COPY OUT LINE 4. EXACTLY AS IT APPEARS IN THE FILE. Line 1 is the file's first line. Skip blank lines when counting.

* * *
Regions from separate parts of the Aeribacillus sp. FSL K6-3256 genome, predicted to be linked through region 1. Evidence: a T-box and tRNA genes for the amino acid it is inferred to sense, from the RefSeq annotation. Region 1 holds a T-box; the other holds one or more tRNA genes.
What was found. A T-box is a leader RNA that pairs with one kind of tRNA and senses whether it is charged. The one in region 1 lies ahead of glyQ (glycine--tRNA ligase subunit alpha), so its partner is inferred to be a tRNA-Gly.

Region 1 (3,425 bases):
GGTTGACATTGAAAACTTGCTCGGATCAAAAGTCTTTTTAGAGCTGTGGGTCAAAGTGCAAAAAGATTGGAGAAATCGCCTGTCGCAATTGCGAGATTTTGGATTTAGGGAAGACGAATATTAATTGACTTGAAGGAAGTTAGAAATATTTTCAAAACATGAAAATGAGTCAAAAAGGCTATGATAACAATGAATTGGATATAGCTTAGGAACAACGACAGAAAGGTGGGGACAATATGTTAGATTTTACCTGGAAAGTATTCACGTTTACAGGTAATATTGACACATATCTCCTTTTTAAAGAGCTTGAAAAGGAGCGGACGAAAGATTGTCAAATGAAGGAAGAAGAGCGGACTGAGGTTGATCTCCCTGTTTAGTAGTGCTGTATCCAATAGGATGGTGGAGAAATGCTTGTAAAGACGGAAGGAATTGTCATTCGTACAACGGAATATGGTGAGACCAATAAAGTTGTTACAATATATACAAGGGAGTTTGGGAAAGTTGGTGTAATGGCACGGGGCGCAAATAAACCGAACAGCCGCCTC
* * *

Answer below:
GGTTGACATTGAAAACTTGCTCGGATCAAAAGTCTTTTTAGAGCTGTGGGTCAAAGTGCAAAAAGATTGGAGAAATCGCCTGTCGCAATTGCGAGATTTTGGATTTAGGGAAGACGAATATTAATTGACTTGAAGGAAGTTAGAAATATTTTCAAAACATGAAAATGAGTCAAAAAGGCTATGATAACAATGAATTGGATATAGCTTAGGAACAACGACAGAAAGGTGGGGACAATATGTTAGATTTTACCTGGAAAGTATTCACGTTTACAGGTAATATTGACACATATCTCCTTTTTAAAGAGCTTGAAAAGGAGCGGACGAAAGATTGTCAAATGAAGGAAGAAGAGCGGACTGAGGTTGATCTCCCTGTTTAGTAGTGCTGTATCCAATAGGATGGTGGAGAAATGCTTGTAAAGACGGAAGGAATTGTCATTCGTACAACGGAATATGGTGAGACCAATAAAGTTGTTACAATATATACAAGGGAGTTTGGGAAAGTTGGTGTAATGGCACGGGGCGCAAATAAACCGAACAGCCGCCTC